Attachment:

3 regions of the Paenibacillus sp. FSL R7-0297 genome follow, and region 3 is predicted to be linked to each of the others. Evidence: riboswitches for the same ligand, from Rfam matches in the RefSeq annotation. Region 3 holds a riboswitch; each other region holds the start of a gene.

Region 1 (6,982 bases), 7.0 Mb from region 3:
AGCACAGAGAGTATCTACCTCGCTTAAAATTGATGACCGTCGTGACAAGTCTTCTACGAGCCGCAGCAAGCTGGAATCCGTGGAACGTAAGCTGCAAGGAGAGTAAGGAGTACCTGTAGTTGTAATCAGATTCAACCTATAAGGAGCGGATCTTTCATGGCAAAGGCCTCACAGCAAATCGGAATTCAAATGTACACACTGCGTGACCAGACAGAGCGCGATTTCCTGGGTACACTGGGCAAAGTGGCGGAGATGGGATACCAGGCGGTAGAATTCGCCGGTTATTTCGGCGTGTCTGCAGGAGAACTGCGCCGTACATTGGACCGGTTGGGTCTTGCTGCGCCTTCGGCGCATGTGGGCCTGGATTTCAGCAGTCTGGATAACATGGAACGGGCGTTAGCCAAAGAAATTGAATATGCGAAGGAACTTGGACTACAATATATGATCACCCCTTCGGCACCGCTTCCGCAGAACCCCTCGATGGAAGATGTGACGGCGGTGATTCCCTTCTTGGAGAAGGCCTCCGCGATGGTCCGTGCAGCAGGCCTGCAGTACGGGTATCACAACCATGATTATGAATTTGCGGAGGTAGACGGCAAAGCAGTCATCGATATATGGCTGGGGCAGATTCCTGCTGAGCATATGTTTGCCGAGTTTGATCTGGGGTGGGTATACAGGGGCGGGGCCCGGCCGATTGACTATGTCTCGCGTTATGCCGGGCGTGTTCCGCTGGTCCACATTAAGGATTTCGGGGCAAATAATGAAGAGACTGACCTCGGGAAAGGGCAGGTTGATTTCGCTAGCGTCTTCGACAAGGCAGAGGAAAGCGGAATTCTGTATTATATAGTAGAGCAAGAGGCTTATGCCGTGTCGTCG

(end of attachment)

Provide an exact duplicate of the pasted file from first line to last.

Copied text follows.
3 regions of the Paenibacillus sp. FSL R7-0297 genome follow, and region 3 is predicted to be linked to each of the others. Evidence: riboswitches for the same ligand, from Rfam matches in the RefSeq annotation. Region 3 holds a riboswitch; each other region holds the start of a gene.

Region 1 (6,982 bases), 7.0 Mb from region 3:
AGCACAGAGAGTATCTACCTCGCTTAAAATTGATGACCGTCGTGACAAGTCTTCTACGAGCCGCAGCAAGCTGGAATCCGTGGAACGTAAGCTGCAAGGAGAGTAAGGAGTACCTGTAGTTGTAATCAGATTCAACCTATAAGGAGCGGATCTTTCATGGCAAAGGCCTCACAGCAAATCGGAATTCAAATGTACACACTGCGTGACCAGACAGAGCGCGATTTCCTGGGTACACTGGGCAAAGTGGCGGAGATGGGATACCAGGCGGTAGAATTCGCCGGTTATTTCGGCGTGTCTGCAGGAGAACTGCGCCGTACATTGGACCGGTTGGGTCTTGCTGCGCCTTCGGCGCATGTGGGCCTGGATTTCAGCAGTCTGGATAACATGGAACGGGCGTTAGCCAAAGAAATTGAATATGCGAAGGAACTTGGACTACAATATATGATCACCCCTTCGGCACCGCTTCCGCAGAACCCCTCGATGGAAGATGTGACGGCGGTGATTCCCTTCTTGGAGAAGGCCTCCGCGATGGTCCGTGCAGCAGGCCTGCAGTACGGGTATCACAACCATGATTATGAATTTGCGGAGGTAGACGGCAAAGCAGTCATCGATATATGGCTGGGGCAGATTCCTGCTGAGCATATGTTTGCCGAGTTTGATCTGGGGTGGGTATACAGGGGCGGGGCCCGGCCGATTGACTATGTCTCGCGTTATGCCGGGCGTGTTCCGCTGGTCCACATTAAGGATTTCGGGGCAAATAATGAAGAGACTGACCTCGGGAAAGGGCAGGTTGATTTCGCTAGCGTCTTCGACAAGGCAGAGGAAAGCGGAATTCTGTATTATATAGTAGAGCAAGAGGCTTATGCCGTGTCGTCG